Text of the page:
Resolution Opposing Sheriff's Partnership with ICE Fails

Jan 4, 2018

Sheriff James Cummings departs the meeting of the Assembly of Delegates. He left before the public comment period.

The Barnstable County Sheriff's Office will soon begin enforcing federal immigration law within the jail.

Last night, the county’s Assembly of Delegates voted in support of Sheriff James Cummings’s recent move to partner with Immigration and Customs Enforcement, known as ICE. It will allow local law enforcement to assist with detaining county inmates suspected of illegal immigration.

While saying that he believed many immigrants are hardworking and honest, Cummings told the Assembly, "a lot of the people who come into this country are in here for bad reasons. We have some people coming into the country now that are just here to commit crimes, they're here to further their drug cartels."  

Cummings left the hearing before the public comment period on a resolution put forward by Delegate Brian O’Malley of Provincetown. It argued that local officers deputized as ICE agents will enable racial profiling and intimidation of seasonal visa workers.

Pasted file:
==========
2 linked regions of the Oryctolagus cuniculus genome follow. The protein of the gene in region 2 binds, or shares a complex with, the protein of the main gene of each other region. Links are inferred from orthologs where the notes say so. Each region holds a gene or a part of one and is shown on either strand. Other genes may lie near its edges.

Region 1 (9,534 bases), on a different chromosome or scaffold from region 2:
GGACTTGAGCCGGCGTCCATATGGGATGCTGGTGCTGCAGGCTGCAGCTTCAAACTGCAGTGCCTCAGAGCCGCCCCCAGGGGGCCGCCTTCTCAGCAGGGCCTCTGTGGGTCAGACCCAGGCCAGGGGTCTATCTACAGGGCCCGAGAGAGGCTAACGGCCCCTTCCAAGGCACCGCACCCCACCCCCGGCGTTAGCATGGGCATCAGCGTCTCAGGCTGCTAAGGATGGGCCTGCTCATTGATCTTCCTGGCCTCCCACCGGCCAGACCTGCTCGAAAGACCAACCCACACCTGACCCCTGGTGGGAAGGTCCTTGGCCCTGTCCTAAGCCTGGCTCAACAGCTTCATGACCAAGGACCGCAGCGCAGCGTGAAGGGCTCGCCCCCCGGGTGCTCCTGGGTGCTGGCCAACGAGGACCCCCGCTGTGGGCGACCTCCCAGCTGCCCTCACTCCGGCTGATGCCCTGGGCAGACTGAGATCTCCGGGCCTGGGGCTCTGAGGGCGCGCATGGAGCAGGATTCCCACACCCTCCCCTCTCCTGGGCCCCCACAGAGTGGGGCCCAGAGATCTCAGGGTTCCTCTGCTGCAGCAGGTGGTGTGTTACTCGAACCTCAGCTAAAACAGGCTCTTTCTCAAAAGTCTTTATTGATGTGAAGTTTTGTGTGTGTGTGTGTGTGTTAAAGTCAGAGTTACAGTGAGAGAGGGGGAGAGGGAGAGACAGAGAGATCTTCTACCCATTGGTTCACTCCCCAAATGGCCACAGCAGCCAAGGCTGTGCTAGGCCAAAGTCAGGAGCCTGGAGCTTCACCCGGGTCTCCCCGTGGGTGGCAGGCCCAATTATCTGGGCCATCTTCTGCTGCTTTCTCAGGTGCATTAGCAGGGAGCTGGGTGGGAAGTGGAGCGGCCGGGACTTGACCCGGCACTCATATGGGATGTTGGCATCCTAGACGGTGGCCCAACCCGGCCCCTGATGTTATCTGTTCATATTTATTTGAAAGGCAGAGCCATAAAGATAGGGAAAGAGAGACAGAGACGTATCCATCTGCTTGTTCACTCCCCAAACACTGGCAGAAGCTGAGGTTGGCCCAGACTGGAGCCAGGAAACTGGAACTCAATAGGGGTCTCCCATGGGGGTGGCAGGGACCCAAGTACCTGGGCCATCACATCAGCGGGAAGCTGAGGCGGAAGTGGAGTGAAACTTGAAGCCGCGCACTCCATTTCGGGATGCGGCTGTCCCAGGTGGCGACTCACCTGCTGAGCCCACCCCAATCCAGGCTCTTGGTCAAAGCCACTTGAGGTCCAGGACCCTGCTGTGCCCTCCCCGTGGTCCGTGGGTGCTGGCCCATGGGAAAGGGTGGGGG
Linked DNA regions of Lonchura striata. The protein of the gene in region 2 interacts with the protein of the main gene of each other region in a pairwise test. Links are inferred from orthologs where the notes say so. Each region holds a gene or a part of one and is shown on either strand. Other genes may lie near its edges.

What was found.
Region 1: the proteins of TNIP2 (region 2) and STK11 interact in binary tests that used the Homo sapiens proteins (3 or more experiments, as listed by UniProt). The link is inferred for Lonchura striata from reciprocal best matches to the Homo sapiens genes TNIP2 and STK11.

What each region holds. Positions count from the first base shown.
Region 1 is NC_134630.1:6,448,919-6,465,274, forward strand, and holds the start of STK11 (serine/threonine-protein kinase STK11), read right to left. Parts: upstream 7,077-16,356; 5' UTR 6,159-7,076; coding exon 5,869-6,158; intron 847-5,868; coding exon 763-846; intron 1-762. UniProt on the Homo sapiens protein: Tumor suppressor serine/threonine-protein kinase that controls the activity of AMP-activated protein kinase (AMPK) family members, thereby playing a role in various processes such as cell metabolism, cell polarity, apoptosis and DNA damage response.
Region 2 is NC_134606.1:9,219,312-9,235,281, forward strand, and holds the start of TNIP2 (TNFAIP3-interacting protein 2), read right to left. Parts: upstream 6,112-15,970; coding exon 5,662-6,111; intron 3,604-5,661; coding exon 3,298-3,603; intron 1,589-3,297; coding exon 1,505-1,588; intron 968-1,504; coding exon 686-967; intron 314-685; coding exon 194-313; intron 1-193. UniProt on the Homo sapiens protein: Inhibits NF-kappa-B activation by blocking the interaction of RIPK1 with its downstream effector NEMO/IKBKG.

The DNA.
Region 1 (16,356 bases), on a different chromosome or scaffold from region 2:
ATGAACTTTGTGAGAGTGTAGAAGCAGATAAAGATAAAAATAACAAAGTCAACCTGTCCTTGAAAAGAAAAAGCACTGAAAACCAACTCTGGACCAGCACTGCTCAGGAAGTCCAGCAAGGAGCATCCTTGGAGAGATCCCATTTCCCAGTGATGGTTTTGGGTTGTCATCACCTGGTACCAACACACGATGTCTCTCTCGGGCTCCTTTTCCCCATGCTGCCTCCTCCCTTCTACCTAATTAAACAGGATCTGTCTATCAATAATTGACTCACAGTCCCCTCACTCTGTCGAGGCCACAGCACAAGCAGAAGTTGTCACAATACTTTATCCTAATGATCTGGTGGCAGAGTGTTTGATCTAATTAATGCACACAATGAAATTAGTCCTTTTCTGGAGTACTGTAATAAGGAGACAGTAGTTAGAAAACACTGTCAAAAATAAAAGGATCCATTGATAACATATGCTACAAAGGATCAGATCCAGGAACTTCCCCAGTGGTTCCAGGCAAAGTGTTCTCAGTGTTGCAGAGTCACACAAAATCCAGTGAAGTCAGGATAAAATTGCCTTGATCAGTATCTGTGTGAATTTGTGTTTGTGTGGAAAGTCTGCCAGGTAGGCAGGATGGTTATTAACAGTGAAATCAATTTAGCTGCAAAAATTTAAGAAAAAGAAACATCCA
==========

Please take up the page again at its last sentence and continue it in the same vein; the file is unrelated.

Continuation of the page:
Delegates heard from 23 members of the public, all but three of whom opposed the Sheriff Office’s partnership with ICE.

"Here is one more tool to steer immigrants into deportation," Rod MacDonald, a Brewster-based minister, said on behalf of the Cape Cod Coalition for Safe Communities.

Adam Lange, also of Brewster, was there to support Cummings.

"We as a nation need to know who is coming into our country to maintain public safety," Lange told the Assembly during public comment. "Not all individuals come to make a better life for themselves.”

Just five of the county’s 15 delegates voted to support Cummings. Those votes are weighted by town population, representing 57 percent of the Cape. The resolution opposing the ICE partnership failed to pass.

The vote was symbolic, since the Sheriff's Office does not report to the Assembly of Delegates. 

 Brenda Haywood, a pastor from Provincetown, was among the speakers opposed to the partnership, fearing it will target immigrants.

"I feel this sheriff has just made it open season," Haywood told WCAI after the meeting.

Immigration advocates say they hope the Safe Communities Act, pending in the Legislature, would nullify the local-federal agreements statewide.